This acclaimed About Productions’ theaterwork inventively explored 1920s Los Angeles when the “Latin” cultural landscape was ripe for export by west coast playwrights and east coast filmmakers. They Shoot Mexicans, Don’t They? included an ensemble cast of actors, dancers, and musicians who, along with original and vintage film, brought to life this early period in Los Angeles history.
The original theaterwork spotlights the era 1910-1932 when motion pictures first began to incorporate Latino history and culture into their storylines. It was also an era when California as a place was imagined through pageants including The Mission Play, a Southern California institution, that promoted the region for over 35 years, drawing an audience of over 2.5 million. They Shoot Mexicans, Don’t They? is also loosely based upon About…Productions’ Founding Artistic Director Theresa Chavez’s family of Californios who settled in Los Angeles in 1771, ran the Ramirez Dance Studio, and performed in The Mission Play.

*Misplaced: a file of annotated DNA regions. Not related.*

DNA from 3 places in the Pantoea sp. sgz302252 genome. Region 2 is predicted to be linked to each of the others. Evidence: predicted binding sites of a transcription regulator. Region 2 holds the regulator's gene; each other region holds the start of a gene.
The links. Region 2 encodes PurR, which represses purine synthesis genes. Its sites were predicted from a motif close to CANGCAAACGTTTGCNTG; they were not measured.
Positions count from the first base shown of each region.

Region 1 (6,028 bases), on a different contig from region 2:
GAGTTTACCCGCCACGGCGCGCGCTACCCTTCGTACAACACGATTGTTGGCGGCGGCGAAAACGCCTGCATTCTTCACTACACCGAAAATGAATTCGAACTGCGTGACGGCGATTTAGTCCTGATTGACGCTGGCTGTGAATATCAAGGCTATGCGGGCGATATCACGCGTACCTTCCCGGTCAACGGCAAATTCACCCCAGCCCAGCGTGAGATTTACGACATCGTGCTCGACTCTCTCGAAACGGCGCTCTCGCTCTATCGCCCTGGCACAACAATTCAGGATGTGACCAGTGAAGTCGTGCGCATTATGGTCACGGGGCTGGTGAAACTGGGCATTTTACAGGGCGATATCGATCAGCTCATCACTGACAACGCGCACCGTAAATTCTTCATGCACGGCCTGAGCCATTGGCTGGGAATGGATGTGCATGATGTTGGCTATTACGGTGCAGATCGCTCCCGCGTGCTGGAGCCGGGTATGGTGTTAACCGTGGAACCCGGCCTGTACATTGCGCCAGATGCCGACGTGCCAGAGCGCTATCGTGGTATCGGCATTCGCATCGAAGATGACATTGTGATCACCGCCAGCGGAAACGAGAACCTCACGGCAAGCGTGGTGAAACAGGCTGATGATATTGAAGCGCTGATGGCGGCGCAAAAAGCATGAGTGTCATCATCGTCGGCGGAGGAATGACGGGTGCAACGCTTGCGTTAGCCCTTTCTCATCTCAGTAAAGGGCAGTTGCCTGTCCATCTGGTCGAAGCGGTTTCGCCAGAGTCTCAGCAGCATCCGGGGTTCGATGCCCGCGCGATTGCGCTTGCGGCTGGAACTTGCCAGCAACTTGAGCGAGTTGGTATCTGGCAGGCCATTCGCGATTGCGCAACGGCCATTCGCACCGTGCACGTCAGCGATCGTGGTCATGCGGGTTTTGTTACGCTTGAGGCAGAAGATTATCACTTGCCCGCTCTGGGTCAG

“… exquisite live music…sinuous dances, and gorgeous lighting…”
–Los Angeles Times, 4/15/05
“The mixed-media approach to the material is quite entertaining… “
–Back Stage West, 4/14/05
Sunday, May 7 – Sunday, May 21 , 2017
The San Gabriel Mission Playhouse and About…Productions present The Latin Wave.
Now running for most of May, this fascinating series takes a look at the treatment of Latino culture in the mainstream media from Hollywood’s beginnings and beyond. Join us for theatre, dance, live music, exhibits, movies and lively conversation!
Thursday, May 18 – Sunday, May 21, (Thurs & Fri at 8pm, Sat at 3pm & 8pm, Sun at 3pm & 7pm)
They Shoot Mexicans, Don’t They, is a special immersive theatre experience featuring live music from LA Grammy winning members of the band Quetzal. Experience the Playhouse in a whole new way in this site-specific performance that tells the story of a New York producer aiming to make a movie of the fabled Mission Play.
“They Shoot Mexicans, Don’t They? is supported in part by the National Association of Latino Arts and Cultures, the Ford Foundation, Southwest Airlines, and the Surdna Foundation through a grant from the NALAC Fund for the Arts.”